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Diary: Time waits for no-one


diaryAfter being late for her own time management course, training manager Josie Roberts reflects on her difficulty keeping on top of a burgeoning workload.


All our courses start at 9.30. I like to get in much earlier and get the room set up and make sure I have everything ready. Then I'll go to my desk and check email etc. strolling back to the training room in plenty of time to greet the trainees as they arrive.

Last week I walked back in the room at 9.10 to find it full of expectant people. For no obvious reason this course started at 9.00. This isn't a great start to any course but the subject just happened to be 'Time Management'. Yes, I was late for my own Time Management course. I would love to say that I pretended this was a deliberate strategy to underline the importance of being places on time but sadly my response was more along the lines of "9.00. Are you sure?" I'll be living this one down for some time to come.

"It isn't easy to come back from a day of that level of concentration and pick up some other task requiring high energy levels, whatever my manager thinks."

Thinking of time management I've been reviewing the way I work. Accepting the reality that my life this year will consist of lots of small projects and not so much of the dramatic transformational stuff, I have been trying different approaches. My manager has had trouble with the concept that it takes a lot more time to write and deliver eight one-hour sessions than it does one eight-hour one.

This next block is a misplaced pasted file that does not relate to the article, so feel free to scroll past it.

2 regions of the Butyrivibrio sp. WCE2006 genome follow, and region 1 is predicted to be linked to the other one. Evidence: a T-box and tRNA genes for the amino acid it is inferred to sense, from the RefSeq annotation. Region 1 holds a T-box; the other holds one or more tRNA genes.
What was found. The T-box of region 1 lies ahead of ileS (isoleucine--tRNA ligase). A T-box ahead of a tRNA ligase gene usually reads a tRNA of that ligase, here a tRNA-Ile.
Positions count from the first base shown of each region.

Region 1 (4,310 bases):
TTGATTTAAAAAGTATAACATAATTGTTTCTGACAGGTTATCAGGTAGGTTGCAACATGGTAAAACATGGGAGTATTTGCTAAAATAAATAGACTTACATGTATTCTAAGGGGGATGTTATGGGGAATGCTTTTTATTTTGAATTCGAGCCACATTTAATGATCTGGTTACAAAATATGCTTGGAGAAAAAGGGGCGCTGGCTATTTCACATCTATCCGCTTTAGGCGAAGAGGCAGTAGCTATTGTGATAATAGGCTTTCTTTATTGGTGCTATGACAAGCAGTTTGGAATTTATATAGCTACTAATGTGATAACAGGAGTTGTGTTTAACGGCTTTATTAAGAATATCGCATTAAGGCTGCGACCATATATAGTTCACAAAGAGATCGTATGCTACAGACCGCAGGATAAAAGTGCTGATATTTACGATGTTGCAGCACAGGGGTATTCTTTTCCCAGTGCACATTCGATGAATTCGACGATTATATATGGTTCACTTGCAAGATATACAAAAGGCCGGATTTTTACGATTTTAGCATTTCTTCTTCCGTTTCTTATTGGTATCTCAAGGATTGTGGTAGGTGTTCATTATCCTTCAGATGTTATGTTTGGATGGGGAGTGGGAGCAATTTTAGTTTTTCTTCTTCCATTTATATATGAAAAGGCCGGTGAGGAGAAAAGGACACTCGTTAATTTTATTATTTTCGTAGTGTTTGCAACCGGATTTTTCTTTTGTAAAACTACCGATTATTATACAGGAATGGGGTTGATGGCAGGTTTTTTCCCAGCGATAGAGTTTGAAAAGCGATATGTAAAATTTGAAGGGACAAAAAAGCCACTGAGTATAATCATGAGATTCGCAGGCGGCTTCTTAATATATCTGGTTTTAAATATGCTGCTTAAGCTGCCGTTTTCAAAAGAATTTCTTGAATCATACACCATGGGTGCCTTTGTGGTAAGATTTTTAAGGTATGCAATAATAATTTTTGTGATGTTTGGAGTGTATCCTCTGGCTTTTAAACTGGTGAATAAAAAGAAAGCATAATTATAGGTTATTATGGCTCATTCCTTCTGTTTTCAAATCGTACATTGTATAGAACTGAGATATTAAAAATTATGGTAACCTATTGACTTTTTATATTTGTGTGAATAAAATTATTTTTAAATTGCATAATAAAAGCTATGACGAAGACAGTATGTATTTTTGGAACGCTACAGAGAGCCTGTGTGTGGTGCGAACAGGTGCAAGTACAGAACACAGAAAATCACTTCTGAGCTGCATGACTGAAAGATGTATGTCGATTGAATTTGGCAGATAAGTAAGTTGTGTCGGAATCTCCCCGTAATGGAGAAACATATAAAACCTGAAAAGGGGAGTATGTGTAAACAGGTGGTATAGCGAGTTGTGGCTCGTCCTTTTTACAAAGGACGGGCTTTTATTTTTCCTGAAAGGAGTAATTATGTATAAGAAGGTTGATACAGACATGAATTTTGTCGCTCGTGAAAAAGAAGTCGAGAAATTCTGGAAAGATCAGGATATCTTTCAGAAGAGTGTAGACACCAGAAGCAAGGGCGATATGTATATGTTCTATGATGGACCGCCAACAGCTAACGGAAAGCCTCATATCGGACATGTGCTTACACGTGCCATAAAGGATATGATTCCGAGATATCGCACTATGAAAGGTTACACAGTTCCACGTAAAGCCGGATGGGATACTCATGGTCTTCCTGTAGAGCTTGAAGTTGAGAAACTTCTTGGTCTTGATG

Like many trainers I am happy with the creative part of the process so enjoy designing new material, researching new aspects to include and investigating new ideas for delivery. I'm comfortable with lots of things on the go. However I'm not very good at the crucial, but not so exciting, part of organising records, booking rooms etc. I had an excellent administrator but sadly she had to go last year when the team was reduced to its current size.

I realise I am at serious risk of being mid-flow on a course, turning a page and seeing a note saying, 'Hand out typed up exercise here' only to have missed out the typing up part and having nothing to hand out.

I've been sent on more than one course on managing my workload by a succession of exasperated managers. (I do appreciate the irony of now standing up and delivering material on the subject myself. It's not one I wrote and I focus on the fact that even if something doesn't work for me personally other people may well – and indeed do - find it useful.)

Another thing that can be hard to explain to a non-training manager is just how tiring delivering training can be. You have to consistently alert to every member of the group; is the quiet one bored or confused or processing it all happily? Is the lively one providing welcome interaction for the others or are they dominating to the cost of the others? The answers are always different and the flow of a course always varies. That's why I love the job and my genuine interest in my course participants is what I believe makes me good at it.

But it isn't easy to come back from a day of that level of concentration and pick up some other task requiring high energy levels, whatever my manager thinks. I try and save up less demanding jobs for those moments. That could even be my time for making sure I type up those exercises.

Josie Roberts is a pen name for a training manager in the private sector

Read more of Josie's columns:
A rookie mistake
Taking targets
What to do about non-attenders?



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